Now if for some reason down the road, I find it's hard to sell, well I guess my sons will inherit a lot of extra cash.
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Old 10-17-2017, 08:21 AM
 
13,964 posts, read 7,434,967 times
Reputation: 25477
Quote:
Originally Posted by Serious Conversation View Post
M
Unfortunately, it is rare to find newer SFHs around that size. In my town, we basically have three categories of homes.

1) 1930s-1950s small homes (mostly in the city) with most <1200 sq. ft. Many of these homes have not been maintained and require significant updating. The city is not a desirable place to live. Many of these homes are very inexpensive, but the smell from the heavy industry, crime, and lack of updated inventory make these not desirable.

2) 60s-90s suburban style development. Many of these homes are well over 2,500 sq. ft. Again, many have not been updated well. These are often overpriced for what they are, and with the weakened local economy, they are unaffordable for many average workers.

3) Anything built since the 2000s and the high end. These homes are generally kept up well, but command a significant premium. Often large homes. There are relatively few of these due to the trend of newer construction being much more expensive.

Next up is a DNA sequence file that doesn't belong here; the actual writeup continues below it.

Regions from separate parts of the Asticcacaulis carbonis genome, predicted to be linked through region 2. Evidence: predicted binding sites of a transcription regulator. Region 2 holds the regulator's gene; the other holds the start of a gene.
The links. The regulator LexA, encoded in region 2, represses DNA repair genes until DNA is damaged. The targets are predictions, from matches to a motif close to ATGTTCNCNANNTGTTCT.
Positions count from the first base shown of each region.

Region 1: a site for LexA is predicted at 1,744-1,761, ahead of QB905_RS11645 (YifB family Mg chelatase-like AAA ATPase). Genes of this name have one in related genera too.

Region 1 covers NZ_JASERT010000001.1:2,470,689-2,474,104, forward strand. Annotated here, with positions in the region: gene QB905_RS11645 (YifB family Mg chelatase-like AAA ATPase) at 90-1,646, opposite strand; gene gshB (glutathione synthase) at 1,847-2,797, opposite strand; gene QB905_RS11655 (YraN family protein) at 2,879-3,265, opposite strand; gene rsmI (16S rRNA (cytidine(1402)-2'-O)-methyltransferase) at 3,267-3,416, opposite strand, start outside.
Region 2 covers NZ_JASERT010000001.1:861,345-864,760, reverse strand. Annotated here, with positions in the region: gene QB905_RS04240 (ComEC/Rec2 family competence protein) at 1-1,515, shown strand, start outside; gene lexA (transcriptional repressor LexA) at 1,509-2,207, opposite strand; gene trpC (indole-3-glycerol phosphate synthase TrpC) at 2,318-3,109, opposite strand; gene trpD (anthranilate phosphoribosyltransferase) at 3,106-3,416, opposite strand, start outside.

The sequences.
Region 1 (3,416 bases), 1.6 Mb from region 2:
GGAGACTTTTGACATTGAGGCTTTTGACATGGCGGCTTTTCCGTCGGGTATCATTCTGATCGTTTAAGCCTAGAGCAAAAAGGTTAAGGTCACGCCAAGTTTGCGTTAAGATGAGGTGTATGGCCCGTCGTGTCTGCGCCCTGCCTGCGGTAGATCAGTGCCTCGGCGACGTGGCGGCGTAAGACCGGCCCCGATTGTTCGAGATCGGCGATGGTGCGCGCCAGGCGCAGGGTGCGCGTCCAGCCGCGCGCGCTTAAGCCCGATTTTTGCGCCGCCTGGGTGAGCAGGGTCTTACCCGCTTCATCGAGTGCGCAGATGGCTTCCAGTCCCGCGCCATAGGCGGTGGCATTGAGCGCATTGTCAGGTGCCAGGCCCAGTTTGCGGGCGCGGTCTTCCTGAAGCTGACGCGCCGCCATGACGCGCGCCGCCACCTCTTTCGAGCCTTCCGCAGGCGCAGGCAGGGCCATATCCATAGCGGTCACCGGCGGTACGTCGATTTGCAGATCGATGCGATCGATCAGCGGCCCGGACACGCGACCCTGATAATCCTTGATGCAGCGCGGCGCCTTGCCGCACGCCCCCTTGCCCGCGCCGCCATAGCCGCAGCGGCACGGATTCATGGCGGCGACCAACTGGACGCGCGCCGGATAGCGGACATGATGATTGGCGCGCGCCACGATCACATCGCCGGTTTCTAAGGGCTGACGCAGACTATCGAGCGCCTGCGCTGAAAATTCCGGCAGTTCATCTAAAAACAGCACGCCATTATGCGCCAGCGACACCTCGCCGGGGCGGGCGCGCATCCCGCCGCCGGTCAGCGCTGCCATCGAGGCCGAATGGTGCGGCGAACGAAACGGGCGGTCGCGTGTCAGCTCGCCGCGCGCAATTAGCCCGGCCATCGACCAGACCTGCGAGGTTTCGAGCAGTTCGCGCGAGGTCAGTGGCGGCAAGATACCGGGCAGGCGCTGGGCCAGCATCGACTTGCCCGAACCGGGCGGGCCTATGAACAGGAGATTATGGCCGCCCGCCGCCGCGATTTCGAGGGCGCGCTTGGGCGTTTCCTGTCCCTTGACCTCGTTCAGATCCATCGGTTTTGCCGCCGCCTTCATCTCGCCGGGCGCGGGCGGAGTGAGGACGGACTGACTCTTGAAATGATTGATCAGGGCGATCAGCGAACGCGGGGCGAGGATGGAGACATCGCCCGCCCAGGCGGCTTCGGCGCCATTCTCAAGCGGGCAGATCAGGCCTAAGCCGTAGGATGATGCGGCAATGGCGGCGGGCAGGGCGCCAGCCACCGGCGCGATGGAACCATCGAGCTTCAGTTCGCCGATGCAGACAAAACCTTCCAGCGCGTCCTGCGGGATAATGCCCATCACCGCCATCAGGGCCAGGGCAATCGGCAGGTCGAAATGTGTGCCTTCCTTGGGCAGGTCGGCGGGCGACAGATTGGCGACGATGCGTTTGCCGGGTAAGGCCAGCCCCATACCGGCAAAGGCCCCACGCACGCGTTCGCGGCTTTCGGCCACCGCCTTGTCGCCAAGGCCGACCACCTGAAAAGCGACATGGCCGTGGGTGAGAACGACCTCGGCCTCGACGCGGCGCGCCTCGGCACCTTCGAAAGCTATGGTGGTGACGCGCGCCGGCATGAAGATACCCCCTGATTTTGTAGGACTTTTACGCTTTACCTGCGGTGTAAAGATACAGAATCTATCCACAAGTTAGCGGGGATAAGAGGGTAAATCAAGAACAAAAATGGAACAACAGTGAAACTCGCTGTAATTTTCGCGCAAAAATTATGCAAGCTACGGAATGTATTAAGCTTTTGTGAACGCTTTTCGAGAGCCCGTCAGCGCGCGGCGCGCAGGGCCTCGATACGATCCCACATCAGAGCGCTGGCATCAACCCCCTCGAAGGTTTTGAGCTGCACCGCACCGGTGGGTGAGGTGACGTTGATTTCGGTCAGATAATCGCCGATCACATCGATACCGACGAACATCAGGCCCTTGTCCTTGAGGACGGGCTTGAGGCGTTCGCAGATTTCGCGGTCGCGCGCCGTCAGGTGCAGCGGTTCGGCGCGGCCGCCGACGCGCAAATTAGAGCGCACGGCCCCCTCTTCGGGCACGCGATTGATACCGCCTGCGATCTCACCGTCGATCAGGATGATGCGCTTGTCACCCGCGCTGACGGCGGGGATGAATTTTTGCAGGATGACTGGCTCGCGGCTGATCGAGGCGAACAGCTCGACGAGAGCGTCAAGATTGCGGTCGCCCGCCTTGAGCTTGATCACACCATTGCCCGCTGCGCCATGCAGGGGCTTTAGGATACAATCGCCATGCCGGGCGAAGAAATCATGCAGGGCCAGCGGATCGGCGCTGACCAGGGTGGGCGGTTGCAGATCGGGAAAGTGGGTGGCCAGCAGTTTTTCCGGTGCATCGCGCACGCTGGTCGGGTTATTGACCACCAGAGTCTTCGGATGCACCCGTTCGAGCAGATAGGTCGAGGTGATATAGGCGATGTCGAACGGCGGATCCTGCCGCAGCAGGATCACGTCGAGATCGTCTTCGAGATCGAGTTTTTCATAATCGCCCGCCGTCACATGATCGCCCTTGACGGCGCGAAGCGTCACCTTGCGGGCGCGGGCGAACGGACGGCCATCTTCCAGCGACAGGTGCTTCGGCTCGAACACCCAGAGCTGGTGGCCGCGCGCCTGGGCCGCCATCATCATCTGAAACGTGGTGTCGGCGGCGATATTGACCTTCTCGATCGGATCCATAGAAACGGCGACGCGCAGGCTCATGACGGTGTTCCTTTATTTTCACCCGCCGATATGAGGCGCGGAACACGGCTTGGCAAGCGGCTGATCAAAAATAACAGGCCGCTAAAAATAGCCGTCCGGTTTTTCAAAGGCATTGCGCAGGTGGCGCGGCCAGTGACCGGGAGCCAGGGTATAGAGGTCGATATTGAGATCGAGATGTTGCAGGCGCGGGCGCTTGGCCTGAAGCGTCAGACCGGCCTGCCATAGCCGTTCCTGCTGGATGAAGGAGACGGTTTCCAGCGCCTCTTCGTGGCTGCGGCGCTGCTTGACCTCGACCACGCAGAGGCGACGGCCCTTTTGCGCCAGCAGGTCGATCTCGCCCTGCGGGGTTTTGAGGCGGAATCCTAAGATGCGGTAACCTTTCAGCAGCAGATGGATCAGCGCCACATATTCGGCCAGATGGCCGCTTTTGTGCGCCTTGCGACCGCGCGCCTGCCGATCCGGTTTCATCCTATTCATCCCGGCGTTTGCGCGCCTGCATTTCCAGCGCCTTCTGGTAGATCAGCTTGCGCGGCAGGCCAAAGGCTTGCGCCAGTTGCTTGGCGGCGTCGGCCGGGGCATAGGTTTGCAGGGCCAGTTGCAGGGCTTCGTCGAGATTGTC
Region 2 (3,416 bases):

That's pretty much everywhere, except for the "mostly in the city" part for smaller houses. Most single family homes built before 1960 were pretty small.

Personally, I value location and fit/finish/amenities over house size. My house is 992 square feet. I spent $200+ per square foot remodeling it. I can seat 8 at the dining table. I have two bedrooms with queen beds. My girlfriend and I shower together. We have no issue sharing a single bathroom that has a 3' x 5' shower enclosure with dual shower heads.

The problem with a small house is "stuff". If you buy something, it's to replace other "stuff" you already own. You can't simply keep letting it pile up.
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Old 10-17-2017, 08:51 AM
 
Location: Paranoid State
13,047 posts, read 10,454,884 times
Reputation: 15684
Quote:
Originally Posted by galaxyhi View Post
I never could understand why someone NEEDS a 3 or 4k sqft house. Some retail stores are that.
Economics teaches us that there is no such thing as an economic need, only wants & desires. You want a small house; I want a large one. Neither of us needs them.

Quote:
Originally Posted by galaxyhi View Post
... You've got the equivalent of a Victorian sized mansion!
You're off by an order of magnitude. No mansion is only 3K or 4K square feet. Once you get past 20,000 to 40,000 square feet, you're getting into mansion territory, such as these: